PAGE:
The New Year is a good time to think about building up your retirement nest egg using your super. In the future, Government pensions may barely cover basic living costs and leave nothing for a few of life’s simple pleasures. All levels of Government are maxing out their (our) credit cards.
Coupled with an ageing workforce and a shrinking number of taxpayers it is inevitable that pensions will be squeezed and the pension age will continue to be pushed up. Your super may be your financial salvation so take every opportunity to top it up. Also super is a tax-effective way to save as investment earnings are taxed at 15% instead of at your marginal tax rate. Firstly a Government co-contribution is worth taking advantage of if you qualify. The maximum co-contribution is $500 if you earn less than $37697 and you contribute $1000 after tax to your super fund.
The co-contribution reduces progressively and cuts out when you earn more than $52697. See the ATO co-contribution calculator for details. There are two other basic types of contributions that you can make, concessional and non-concessional. Concessional contributions are, as the name implies, pre-tax contributions usually made by your employer, you if you are self-employed and/or through salary sacrifice.
The “concession” you receive for such contributions is a 15% tax charge instead of your marginal tax rate that you would pay if you take the earnings in cash. The amount you can contribute pre-tax is currently capped at $25,000 per year and penalties apply if you exceed the cap. Non-Concessional contributions can be made from after-tax income or savings and have more generous contribution ceilings. If you are under age 65 and you have less than $1.6m in super, the annual Non-Concessional Contributions limit is $100,000 or $300,000 over a three-year period.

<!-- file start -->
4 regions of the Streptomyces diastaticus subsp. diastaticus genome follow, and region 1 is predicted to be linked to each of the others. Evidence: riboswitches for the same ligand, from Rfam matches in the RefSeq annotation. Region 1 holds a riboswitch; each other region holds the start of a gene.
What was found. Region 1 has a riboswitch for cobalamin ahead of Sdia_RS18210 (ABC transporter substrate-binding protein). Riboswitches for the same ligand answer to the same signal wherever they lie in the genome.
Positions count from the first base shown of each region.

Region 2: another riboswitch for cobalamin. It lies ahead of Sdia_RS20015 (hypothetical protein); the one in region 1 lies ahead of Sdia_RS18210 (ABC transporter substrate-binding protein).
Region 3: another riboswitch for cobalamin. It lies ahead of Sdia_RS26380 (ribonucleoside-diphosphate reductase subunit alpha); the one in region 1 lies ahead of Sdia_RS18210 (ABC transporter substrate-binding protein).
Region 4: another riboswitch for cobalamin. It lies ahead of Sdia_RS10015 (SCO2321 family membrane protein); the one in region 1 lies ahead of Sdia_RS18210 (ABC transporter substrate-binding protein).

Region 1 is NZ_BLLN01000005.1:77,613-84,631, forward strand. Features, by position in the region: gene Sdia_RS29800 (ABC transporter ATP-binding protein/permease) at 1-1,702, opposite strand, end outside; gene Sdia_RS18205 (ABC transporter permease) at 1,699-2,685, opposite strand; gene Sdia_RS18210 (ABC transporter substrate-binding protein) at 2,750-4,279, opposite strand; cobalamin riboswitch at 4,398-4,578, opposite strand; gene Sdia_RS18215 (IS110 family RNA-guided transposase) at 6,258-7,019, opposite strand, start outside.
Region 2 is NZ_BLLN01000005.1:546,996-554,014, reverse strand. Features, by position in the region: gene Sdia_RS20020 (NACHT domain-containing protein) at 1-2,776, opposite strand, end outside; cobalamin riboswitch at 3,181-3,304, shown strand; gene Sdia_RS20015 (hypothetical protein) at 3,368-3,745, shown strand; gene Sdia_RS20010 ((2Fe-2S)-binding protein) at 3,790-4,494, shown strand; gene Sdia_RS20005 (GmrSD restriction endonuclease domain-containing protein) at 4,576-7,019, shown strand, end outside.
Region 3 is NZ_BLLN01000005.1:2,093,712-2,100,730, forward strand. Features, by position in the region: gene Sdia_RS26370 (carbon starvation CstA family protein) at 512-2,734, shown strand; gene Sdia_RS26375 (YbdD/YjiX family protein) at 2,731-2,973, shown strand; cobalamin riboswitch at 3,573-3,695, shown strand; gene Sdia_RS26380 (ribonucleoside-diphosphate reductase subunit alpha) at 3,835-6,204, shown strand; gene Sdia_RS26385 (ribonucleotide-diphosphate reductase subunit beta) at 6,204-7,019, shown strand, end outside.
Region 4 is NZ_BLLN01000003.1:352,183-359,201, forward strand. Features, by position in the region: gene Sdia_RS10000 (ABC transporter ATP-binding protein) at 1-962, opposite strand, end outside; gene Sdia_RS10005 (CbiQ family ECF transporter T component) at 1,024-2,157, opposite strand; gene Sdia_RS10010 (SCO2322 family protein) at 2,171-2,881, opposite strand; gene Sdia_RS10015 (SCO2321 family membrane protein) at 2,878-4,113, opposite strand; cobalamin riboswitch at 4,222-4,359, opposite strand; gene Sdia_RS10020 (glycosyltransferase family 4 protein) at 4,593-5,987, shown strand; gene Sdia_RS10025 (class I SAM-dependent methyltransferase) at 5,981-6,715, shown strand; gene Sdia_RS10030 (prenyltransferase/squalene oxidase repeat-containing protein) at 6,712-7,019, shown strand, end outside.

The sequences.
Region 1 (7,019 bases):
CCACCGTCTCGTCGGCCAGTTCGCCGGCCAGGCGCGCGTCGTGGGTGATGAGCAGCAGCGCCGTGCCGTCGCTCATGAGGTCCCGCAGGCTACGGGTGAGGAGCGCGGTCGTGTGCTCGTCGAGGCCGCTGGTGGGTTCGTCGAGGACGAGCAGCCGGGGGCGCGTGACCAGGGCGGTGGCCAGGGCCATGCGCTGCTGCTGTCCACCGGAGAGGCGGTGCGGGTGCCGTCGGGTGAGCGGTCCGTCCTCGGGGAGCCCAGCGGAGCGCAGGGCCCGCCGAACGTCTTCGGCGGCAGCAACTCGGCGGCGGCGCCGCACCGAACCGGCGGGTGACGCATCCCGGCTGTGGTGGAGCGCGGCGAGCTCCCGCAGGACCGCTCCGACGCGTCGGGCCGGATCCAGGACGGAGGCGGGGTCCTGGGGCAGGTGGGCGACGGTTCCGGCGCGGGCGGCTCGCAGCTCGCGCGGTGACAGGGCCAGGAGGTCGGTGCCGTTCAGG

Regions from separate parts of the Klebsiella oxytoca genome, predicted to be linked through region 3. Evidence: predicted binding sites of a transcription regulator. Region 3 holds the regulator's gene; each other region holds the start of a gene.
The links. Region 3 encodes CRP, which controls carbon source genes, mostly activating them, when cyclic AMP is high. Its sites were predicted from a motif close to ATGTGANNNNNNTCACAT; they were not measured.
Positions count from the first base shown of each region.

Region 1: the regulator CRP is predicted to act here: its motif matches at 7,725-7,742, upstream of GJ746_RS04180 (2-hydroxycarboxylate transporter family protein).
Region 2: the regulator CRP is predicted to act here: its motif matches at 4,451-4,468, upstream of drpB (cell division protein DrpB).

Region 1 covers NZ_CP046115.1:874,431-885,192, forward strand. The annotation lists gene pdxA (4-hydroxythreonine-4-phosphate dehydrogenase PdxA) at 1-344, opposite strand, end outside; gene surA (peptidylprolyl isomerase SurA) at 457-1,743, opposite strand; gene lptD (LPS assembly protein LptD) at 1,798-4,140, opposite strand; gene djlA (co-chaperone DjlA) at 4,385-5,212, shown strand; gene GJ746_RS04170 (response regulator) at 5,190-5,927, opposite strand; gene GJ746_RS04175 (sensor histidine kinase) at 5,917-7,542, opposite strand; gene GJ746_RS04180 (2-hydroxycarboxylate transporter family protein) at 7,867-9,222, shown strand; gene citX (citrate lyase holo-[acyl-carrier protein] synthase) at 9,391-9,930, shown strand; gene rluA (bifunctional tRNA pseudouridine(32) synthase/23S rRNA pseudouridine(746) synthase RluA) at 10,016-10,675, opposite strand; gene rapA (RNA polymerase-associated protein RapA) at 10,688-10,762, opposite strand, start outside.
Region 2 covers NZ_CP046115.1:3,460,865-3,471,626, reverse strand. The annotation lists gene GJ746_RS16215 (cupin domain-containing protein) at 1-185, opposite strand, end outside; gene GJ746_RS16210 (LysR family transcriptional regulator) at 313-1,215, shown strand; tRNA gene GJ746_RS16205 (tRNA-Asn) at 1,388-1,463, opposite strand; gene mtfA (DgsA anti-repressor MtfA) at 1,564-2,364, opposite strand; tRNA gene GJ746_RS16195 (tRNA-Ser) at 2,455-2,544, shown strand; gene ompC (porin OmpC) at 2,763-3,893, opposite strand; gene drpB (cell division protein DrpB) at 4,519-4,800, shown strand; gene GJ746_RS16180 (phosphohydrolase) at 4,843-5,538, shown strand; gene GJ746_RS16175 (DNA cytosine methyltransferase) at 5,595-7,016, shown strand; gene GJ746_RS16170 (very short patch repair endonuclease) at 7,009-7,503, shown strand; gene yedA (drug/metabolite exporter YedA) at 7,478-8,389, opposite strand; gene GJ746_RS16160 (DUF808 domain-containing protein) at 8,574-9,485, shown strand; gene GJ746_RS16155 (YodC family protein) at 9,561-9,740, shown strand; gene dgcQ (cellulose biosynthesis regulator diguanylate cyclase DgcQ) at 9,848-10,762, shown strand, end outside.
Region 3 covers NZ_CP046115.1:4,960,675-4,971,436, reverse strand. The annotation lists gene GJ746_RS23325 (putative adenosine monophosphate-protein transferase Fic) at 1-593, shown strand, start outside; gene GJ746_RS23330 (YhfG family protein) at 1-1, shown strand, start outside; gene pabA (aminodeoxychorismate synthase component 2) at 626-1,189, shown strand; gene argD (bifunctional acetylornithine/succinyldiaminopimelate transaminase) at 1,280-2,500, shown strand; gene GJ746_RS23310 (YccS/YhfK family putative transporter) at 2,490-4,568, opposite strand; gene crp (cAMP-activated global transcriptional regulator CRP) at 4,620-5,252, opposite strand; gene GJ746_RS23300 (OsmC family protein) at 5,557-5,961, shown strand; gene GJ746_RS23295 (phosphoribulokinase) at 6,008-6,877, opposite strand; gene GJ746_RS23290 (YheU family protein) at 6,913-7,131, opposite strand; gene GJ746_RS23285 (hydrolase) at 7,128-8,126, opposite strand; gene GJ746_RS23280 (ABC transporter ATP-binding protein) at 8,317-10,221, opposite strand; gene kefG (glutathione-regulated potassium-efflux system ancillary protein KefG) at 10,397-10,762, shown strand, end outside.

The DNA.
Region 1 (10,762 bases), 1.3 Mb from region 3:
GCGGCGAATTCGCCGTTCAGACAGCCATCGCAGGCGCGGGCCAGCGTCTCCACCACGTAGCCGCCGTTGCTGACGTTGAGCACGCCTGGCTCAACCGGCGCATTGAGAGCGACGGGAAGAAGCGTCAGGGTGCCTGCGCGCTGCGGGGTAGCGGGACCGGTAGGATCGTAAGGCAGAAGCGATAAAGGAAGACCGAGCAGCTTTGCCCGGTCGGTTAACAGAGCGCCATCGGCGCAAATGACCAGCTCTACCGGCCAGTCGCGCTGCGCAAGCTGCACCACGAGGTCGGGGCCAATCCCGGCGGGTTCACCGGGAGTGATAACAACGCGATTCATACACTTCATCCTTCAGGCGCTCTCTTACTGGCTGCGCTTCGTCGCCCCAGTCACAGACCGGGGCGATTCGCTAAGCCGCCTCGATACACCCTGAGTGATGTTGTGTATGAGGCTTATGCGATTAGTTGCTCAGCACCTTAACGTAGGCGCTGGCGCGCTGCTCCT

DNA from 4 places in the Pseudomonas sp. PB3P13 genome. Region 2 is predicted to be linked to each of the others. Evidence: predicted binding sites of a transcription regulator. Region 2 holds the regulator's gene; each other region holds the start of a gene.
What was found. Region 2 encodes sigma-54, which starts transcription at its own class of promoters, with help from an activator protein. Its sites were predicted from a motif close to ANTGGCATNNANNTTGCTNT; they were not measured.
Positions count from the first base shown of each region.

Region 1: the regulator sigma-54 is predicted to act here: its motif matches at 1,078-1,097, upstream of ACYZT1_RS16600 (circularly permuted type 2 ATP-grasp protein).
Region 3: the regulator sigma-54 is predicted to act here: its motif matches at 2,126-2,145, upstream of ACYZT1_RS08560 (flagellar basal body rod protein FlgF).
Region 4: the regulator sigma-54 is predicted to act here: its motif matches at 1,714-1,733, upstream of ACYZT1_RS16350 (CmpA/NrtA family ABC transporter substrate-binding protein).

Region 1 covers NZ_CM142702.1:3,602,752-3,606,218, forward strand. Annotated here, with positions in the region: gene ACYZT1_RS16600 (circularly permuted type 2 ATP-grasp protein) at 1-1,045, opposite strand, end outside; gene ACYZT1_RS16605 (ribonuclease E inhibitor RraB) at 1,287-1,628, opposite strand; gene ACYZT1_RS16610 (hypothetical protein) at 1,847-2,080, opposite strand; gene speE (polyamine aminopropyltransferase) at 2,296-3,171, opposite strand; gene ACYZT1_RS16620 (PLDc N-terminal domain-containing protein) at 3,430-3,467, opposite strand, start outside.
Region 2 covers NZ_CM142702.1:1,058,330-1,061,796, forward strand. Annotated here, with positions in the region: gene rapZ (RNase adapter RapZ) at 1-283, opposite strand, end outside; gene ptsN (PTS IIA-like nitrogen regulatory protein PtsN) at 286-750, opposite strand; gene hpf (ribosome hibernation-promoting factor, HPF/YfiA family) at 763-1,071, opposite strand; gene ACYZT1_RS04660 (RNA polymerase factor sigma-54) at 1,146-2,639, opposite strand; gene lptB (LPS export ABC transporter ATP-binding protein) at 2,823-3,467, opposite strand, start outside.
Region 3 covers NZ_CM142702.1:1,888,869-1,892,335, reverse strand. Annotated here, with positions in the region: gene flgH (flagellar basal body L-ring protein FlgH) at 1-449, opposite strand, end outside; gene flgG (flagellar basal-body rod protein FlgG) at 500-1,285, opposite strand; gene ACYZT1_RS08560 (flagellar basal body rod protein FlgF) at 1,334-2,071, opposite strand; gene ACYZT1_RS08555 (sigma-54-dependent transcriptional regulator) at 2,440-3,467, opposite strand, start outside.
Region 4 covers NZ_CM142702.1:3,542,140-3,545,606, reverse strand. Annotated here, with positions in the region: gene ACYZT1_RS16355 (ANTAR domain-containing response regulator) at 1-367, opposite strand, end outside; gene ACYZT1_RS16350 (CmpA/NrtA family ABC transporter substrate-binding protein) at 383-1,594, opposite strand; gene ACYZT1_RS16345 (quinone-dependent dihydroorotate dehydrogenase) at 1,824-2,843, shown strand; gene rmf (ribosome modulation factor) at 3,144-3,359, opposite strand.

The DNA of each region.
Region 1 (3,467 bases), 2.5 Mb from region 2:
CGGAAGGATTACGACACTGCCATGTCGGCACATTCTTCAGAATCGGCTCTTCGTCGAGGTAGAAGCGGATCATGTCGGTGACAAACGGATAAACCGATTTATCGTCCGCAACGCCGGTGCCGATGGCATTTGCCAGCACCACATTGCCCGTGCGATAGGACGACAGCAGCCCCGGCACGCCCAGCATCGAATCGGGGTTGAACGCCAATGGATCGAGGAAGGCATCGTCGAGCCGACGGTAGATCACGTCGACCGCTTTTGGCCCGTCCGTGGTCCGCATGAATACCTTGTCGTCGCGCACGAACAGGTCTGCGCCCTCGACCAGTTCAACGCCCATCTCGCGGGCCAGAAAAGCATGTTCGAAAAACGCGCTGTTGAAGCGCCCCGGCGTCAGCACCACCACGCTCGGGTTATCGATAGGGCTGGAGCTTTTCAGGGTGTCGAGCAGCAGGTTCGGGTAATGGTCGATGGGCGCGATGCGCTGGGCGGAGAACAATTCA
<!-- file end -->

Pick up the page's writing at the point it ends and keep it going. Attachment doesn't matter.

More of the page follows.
You can contribute $300,000 at the start of a three year period using what is known as the “bring forward” rule. In July 2019 the Government provided another opportunity to top up your super if you are over 65 and decide to downsize to a smaller property. You can contribute up to $300,000 ($300,000 each for a couple) from the proceeds of selling your home. To be eligible to make a downsizer contribution to super the amount you are contributing must be from the proceeds of selling your home where the contract of sale is exchanged on or after 1 July 2018.
You or your spouse must have owned your home for 10 years or more prior to the sale. Your home must be in Australia and not a caravan, houseboat or other mobile home, and you must not have previously made a downsizer contribution to your super from the sale of another home. You must make your downsizer contribution within 90 days of receiving the proceeds of a sale, which is usually at the date of settlement. The downsizer contribution does not count towards your contributions cap and you do not have to purchase another property to qualify.
If you are contemplating selling your home and making a contribution to your super from the sale proceeds it is important to consider the impact on any Centrelink benefits that you receive. Whereas the money tied up in your permanent place of living does not count towards the Centrelink assets test, downsizer money transferred to super will be treated as an asset, which will reduce your benefits if the value of your assets exceeds the allowable maximum. As always, inform yourself before making any financial decisions. Check out moneysmart.gov.au
Peter Dallimore is a volunteer Financial Counselor at the Bribie Island Neighbourhood Centre. He can be contacted through the Centre on 3408 8440 or by Email at bincfc@ gmail.com. You can make contact if you are experiencing financial hardship or would like general information on financial matters. The service is free.